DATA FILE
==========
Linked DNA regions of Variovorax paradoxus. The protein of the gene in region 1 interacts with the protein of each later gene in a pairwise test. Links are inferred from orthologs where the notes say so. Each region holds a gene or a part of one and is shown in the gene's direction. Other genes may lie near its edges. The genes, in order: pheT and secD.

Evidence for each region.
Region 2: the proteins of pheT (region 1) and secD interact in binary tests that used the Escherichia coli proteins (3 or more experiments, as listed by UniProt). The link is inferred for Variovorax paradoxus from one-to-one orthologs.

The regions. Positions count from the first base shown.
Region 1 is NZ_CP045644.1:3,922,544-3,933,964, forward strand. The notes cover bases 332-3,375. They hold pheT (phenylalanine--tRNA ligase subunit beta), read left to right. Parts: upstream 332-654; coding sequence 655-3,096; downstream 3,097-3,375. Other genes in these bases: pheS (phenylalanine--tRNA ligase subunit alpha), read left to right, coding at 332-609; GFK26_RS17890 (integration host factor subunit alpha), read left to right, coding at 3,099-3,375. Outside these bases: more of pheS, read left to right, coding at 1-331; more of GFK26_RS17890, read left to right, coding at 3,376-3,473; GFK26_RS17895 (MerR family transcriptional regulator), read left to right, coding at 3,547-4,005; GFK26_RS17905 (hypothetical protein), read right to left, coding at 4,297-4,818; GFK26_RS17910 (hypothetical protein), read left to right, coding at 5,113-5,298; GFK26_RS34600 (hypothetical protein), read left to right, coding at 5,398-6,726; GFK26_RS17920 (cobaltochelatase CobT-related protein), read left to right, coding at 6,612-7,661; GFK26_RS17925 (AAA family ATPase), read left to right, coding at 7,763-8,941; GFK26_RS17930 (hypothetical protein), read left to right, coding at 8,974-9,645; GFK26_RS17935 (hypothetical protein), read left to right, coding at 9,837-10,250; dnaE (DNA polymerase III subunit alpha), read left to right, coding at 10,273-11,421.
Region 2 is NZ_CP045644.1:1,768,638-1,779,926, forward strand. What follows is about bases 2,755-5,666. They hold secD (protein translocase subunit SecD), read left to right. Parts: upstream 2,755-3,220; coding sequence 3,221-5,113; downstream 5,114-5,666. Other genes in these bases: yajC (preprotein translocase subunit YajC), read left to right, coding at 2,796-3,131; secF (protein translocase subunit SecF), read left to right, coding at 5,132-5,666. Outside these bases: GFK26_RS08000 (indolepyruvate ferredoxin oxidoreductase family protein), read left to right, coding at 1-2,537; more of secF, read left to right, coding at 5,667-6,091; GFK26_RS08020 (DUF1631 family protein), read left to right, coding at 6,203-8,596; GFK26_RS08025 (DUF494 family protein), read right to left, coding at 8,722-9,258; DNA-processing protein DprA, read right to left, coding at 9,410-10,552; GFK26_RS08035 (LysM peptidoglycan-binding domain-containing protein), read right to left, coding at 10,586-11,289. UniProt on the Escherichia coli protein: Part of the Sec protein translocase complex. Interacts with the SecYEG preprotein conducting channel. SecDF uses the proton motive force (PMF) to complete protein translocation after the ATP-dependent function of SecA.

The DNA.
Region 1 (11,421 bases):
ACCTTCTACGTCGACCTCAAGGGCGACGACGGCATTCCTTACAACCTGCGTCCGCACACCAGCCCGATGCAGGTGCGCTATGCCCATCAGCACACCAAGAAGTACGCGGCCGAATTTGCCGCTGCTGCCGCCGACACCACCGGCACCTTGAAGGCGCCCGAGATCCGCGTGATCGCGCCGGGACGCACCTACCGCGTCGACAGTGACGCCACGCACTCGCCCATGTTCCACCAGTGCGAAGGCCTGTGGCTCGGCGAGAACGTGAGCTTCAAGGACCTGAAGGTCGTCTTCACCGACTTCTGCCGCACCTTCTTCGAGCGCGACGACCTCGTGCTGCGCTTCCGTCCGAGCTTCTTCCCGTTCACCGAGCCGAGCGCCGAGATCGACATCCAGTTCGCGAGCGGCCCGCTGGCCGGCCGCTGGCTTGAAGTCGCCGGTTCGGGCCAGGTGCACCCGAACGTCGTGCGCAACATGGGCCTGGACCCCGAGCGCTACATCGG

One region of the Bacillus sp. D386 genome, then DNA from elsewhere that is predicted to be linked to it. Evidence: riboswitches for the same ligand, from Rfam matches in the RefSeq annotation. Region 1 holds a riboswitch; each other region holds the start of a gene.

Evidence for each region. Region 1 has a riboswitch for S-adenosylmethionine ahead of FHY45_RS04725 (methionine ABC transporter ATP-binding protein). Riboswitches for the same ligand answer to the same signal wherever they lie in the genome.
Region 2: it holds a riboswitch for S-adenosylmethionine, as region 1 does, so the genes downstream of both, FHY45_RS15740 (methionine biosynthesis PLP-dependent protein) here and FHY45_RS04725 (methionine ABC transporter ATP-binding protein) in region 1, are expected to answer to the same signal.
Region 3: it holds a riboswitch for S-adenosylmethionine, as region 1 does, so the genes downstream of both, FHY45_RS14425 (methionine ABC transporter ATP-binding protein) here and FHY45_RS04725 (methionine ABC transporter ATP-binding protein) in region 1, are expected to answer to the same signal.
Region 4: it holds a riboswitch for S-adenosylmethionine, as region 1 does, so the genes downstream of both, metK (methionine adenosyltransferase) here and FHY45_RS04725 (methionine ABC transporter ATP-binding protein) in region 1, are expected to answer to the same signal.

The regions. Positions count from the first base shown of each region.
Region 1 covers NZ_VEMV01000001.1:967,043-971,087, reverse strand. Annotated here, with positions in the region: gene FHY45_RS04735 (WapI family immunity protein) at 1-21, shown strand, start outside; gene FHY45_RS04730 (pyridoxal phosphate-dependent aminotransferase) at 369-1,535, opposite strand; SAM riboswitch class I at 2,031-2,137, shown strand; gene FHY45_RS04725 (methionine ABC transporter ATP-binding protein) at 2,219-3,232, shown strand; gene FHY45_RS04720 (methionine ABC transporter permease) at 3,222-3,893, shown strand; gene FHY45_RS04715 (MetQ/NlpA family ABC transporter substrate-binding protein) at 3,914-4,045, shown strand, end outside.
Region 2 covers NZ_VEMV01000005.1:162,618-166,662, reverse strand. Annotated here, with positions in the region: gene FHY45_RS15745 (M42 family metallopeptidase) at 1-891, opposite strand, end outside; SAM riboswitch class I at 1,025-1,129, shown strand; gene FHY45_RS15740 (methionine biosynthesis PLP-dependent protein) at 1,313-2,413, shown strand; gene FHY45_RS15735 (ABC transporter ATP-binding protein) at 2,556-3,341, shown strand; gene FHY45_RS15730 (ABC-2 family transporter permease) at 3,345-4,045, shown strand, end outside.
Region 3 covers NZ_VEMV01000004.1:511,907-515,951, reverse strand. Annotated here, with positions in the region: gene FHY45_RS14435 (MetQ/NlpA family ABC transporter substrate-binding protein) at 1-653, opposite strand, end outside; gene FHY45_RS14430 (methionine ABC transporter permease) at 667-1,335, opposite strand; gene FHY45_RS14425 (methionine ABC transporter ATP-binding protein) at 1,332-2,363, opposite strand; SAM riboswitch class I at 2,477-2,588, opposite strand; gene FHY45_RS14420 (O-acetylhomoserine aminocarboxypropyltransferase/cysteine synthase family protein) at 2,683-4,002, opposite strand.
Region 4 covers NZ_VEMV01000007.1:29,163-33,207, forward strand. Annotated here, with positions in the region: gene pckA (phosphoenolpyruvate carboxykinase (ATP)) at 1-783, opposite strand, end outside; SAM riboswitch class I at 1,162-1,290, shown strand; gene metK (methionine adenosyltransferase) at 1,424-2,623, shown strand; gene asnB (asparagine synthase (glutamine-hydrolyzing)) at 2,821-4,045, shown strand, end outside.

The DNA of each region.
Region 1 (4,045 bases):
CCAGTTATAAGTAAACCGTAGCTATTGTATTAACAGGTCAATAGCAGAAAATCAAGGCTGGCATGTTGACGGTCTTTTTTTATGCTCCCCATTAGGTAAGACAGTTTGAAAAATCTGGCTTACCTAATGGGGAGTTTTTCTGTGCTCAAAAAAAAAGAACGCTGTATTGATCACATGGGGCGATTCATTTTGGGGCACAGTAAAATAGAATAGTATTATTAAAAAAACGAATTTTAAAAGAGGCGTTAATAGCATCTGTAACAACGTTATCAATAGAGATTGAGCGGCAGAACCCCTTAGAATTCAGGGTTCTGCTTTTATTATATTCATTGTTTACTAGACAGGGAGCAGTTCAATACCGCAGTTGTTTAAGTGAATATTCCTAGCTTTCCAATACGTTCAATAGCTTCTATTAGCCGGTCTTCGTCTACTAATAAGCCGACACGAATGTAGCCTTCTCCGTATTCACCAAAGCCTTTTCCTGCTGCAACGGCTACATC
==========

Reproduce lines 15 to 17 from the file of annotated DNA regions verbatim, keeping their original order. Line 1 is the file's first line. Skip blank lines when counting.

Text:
The regions. Positions count from the first base shown of each region.
Region 1 covers NZ_VEMV01000001.1:967,043-971,087, reverse strand. Annotated here, with positions in the region: gene FHY45_RS04735 (WapI family immunity protein) at 1-21, shown strand, start outside; gene FHY45_RS04730 (pyridoxal phosphate-dependent aminotransferase) at 369-1,535, opposite strand; SAM riboswitch class I at 2,031-2,137, shown strand; gene FHY45_RS04725 (methionine ABC transporter ATP-binding protein) at 2,219-3,232, shown strand; gene FHY45_RS04720 (methionine ABC transporter permease) at 3,222-3,893, shown strand; gene FHY45_RS04715 (MetQ/NlpA family ABC transporter substrate-binding protein) at 3,914-4,045, shown strand, end outside.
Region 2 covers NZ_VEMV01000005.1:162,618-166,662, reverse strand. Annotated here, with positions in the region: gene FHY45_RS15745 (M42 family metallopeptidase) at 1-891, opposite strand, end outside; SAM riboswitch class I at 1,025-1,129, shown strand; gene FHY45_RS15740 (methionine biosynthesis PLP-dependent protein) at 1,313-2,413, shown strand; gene FHY45_RS15735 (ABC transporter ATP-binding protein) at 2,556-3,341, shown strand; gene FHY45_RS15730 (ABC-2 family transporter permease) at 3,345-4,045, shown strand, end outside.